The final destination

The passport programmes share a number of common objectives:

  • Enable staff to be confident and competent in their roles.
  • Enable staff to recognise they are part of wider groups across the organisation and encouraging them to work cross-functionally and build their own networks
  • Build on prior learning and knowledge.
  • Create a group of mentors and coaches to help develop less experienced staff in the future.
  • Construct a mechanism which can link to Q6 review and development scheme actions.
  • Equip participants with the skills they need in the modern workplace

There were also additional objectives specific to each passport programme, for example:

  • Passport to Management Excellence: To create a sense of a Management cohort within the Organisation.
  • Passport to Administrative Excellence: To share information about best practice across all School and Service Units, reducing ‘silo working.’
  • Passport to Cleaning Excellence: To achieve consistency of practice across the cleaning staff.
  • Passport to Environmental Excellence: To help achieve a carbon neutral University by 2016 through staff and student behaviour change.
  • Passport to Professional Skills Excellence: To increase the employability of students and add value to their student experience

The suitcase contents

Each passport comprises core and optional workshops, tailored to the development needs of each staff/student cohort. There are also opportunities built in to encourage independent learning and networking to increase cross-organisational information sharing and support. The learning is recorded in individual passports which forms a complete learning log for the participants.

This engages the staff involved in a learning journey symbolised through the metaphor of travel and collecting stamps in their passports (learning logs).  The metaphor is extended by sending postcards to participants with the latest news about their scheme.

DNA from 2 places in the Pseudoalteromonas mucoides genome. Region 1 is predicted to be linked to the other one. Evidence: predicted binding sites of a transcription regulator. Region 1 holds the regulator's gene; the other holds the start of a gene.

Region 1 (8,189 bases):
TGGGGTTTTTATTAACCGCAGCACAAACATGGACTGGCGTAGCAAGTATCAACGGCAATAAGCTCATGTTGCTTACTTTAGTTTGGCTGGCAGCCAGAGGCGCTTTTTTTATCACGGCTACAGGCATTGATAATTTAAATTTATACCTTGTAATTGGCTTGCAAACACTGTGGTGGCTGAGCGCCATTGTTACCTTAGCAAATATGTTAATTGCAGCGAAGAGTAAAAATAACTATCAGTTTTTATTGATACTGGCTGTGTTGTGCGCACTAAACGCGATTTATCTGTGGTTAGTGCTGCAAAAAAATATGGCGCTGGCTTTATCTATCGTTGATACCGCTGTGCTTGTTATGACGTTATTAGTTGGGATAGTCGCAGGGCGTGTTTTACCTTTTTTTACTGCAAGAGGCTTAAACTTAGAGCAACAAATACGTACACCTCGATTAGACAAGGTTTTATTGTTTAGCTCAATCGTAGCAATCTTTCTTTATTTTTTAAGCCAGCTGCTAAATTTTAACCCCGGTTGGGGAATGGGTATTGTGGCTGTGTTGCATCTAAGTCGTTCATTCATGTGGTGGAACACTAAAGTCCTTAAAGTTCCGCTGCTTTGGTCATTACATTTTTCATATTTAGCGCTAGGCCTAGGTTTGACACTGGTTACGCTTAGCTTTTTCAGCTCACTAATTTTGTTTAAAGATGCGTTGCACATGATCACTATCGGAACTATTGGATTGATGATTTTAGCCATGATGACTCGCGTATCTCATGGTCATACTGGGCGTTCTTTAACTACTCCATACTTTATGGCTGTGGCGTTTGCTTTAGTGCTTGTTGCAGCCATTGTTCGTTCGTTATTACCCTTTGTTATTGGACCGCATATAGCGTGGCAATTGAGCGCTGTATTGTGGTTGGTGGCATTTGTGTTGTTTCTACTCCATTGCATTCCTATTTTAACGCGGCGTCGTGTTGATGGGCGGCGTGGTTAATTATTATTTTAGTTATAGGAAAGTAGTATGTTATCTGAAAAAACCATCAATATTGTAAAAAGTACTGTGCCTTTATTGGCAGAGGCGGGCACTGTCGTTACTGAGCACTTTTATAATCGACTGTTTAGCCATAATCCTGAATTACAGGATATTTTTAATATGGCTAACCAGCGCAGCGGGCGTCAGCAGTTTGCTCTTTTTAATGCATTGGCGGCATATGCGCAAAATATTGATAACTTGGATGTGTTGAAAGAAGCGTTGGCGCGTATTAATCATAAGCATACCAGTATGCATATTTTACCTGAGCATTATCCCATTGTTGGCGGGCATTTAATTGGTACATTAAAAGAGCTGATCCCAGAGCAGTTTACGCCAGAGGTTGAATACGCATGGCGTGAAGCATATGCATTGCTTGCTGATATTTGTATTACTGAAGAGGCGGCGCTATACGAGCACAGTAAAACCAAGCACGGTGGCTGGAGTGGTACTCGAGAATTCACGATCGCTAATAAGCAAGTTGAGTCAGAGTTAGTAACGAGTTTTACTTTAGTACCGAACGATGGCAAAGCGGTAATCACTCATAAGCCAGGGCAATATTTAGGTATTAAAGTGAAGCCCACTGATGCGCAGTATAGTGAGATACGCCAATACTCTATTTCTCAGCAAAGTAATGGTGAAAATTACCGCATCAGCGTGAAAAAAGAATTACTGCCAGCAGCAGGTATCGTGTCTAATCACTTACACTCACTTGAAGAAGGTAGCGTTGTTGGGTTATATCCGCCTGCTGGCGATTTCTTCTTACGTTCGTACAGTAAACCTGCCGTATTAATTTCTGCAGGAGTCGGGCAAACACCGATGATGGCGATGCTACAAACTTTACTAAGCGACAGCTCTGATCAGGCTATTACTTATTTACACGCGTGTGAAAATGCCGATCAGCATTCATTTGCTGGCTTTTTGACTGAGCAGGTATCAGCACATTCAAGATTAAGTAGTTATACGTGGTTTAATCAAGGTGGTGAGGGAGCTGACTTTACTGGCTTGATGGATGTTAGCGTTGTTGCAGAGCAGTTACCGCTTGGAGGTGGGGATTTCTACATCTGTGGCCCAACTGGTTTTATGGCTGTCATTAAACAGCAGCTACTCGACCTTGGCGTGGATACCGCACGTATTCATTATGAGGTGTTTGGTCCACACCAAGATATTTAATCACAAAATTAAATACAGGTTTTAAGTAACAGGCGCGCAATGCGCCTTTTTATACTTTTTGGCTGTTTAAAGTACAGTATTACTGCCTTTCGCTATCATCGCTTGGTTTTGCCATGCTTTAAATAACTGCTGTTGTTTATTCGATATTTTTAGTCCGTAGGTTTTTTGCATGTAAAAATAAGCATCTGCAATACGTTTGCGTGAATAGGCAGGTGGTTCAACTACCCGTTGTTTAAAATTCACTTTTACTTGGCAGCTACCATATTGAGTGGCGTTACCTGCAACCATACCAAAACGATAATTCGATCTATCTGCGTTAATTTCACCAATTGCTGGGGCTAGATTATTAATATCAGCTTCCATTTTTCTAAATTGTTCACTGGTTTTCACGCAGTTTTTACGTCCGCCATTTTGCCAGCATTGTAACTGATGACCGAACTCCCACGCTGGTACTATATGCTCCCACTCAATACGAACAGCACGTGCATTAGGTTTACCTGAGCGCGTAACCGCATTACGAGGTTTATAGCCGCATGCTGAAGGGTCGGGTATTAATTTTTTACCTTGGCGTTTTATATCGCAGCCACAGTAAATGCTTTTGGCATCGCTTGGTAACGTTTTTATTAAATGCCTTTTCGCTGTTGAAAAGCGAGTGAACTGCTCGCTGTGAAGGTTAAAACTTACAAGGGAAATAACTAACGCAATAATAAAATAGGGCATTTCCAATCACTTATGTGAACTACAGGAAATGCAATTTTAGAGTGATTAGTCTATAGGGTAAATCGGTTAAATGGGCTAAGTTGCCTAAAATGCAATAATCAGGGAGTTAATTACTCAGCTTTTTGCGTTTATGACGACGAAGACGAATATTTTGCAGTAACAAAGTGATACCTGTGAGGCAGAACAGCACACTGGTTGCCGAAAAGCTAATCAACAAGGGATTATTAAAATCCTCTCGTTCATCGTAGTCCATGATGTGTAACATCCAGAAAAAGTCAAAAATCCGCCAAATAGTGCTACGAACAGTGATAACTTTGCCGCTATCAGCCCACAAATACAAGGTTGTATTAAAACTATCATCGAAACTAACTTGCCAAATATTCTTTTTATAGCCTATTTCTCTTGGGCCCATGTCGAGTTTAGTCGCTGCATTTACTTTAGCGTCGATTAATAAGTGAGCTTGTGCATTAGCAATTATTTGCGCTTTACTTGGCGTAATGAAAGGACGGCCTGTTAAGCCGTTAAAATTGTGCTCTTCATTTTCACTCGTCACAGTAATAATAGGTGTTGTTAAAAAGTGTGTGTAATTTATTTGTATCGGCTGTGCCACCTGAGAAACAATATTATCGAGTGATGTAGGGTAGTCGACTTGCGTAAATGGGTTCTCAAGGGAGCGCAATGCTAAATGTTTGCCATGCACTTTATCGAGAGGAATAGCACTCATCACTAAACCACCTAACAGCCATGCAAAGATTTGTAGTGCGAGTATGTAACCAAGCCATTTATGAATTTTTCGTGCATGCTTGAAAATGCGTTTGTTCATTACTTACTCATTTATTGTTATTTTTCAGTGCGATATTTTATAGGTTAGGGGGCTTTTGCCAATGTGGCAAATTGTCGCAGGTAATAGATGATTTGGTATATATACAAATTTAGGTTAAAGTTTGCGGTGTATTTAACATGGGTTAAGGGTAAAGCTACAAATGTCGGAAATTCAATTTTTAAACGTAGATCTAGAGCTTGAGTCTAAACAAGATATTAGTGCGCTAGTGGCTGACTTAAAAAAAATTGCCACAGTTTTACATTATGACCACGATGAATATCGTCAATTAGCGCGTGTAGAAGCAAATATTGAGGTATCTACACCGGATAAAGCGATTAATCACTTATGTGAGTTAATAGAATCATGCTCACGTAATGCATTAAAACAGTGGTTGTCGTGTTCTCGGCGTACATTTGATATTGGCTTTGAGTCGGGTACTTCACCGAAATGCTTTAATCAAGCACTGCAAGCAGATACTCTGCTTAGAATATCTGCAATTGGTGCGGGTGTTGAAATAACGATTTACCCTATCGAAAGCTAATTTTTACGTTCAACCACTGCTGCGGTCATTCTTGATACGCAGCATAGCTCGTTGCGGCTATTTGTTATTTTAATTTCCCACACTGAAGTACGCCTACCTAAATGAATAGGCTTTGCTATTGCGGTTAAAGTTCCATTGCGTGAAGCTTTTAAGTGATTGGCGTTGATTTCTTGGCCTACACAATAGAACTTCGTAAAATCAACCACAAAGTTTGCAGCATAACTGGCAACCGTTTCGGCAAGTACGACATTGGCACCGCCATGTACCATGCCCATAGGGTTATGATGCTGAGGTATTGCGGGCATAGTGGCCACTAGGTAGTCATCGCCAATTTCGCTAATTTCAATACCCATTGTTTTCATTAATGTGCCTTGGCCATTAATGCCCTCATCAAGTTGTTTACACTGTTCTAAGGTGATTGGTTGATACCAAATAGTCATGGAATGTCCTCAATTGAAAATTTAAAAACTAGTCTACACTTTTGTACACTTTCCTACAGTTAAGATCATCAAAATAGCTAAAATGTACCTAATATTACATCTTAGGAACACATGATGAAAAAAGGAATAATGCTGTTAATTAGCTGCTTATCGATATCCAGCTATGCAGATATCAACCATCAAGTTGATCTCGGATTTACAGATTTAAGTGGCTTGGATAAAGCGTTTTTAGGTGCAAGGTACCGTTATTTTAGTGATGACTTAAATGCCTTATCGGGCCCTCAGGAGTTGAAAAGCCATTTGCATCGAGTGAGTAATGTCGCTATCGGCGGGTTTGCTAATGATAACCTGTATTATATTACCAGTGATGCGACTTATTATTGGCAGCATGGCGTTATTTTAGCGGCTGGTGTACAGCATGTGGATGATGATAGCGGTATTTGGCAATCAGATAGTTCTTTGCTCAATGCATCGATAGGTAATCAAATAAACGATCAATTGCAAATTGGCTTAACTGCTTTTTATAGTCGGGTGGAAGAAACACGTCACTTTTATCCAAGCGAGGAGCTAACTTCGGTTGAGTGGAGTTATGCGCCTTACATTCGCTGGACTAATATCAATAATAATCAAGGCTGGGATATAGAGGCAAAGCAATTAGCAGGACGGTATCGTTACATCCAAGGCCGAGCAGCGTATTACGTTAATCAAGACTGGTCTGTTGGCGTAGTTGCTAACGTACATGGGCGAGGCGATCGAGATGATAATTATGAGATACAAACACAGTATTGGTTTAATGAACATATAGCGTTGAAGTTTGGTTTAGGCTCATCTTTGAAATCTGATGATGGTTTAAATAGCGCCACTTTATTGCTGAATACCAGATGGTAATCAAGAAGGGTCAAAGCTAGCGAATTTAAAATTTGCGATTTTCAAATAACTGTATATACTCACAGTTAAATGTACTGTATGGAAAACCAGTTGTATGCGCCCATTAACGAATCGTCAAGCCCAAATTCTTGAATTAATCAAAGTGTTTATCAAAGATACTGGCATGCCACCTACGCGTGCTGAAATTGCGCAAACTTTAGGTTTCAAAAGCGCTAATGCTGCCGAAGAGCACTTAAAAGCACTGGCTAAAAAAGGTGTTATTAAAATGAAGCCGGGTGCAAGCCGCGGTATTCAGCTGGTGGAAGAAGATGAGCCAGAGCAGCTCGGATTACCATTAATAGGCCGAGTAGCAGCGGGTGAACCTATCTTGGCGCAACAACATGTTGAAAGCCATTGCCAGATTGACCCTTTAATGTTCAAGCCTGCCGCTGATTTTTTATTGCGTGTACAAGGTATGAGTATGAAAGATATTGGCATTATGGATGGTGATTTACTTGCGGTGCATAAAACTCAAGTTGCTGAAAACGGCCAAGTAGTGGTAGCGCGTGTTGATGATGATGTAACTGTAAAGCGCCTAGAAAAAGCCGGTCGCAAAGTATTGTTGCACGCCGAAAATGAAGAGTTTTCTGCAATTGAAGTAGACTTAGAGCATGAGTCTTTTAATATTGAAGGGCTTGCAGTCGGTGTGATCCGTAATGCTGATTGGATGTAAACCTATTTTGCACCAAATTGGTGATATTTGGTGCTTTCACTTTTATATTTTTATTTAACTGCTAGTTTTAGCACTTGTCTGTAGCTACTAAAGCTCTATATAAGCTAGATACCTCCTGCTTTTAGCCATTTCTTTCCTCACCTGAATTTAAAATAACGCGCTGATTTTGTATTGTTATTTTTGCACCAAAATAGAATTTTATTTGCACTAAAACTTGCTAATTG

The programmes have proven to be hugely successful in engaging 510 participants (plus waiting lists) within 18 months of the project launch. This includes a large number of participants who have long service in the organisation, yet who had never previously engaged voluntarily in any development activities.

  • Managers have reported behaviour change in themselves and their staff members.
  • Managers have reported increased feelings of competence and confidence in carrying out the roles, having participated in at least 12 core workshops, networking events and independent learning.
  • Students have reported increased confidence in applying for professional jobs and appreciate being able to enhance their CVs through participation.
  • Staff reporting that they have taken active steps to reduce energy consumption as a result of the Passport to Environmental Excellence.
  • Staff have reported success in applying for promoted posts which they partially attribute to participation in the Passport scheme.
  • The passport programmes have increased the learning and development ‘reach’ within the University. Many participants are engaging in voluntary training and development for the first time in their (often long) careers.
  • 54% increase in participation in learning and development events.
  • Increase in sharing of information across the Institution through the formation of linked networks.
  • A reduction on the reliance on external training consultants as more staff come forward to act as internal trainers.
  • A shift in the mind-set of staff members from seeing training and development as a sporadic activity, to one of continuous learning and development .
  • The passport programme has led to an increased sense of professionalism amongst staff in the University.

The success of this project has led to additional demands from staff groups for a Passport to Warden Excellence, Passport to Technical Excellence, and Passport to Catering Excellence which will be delivered in summer 2013.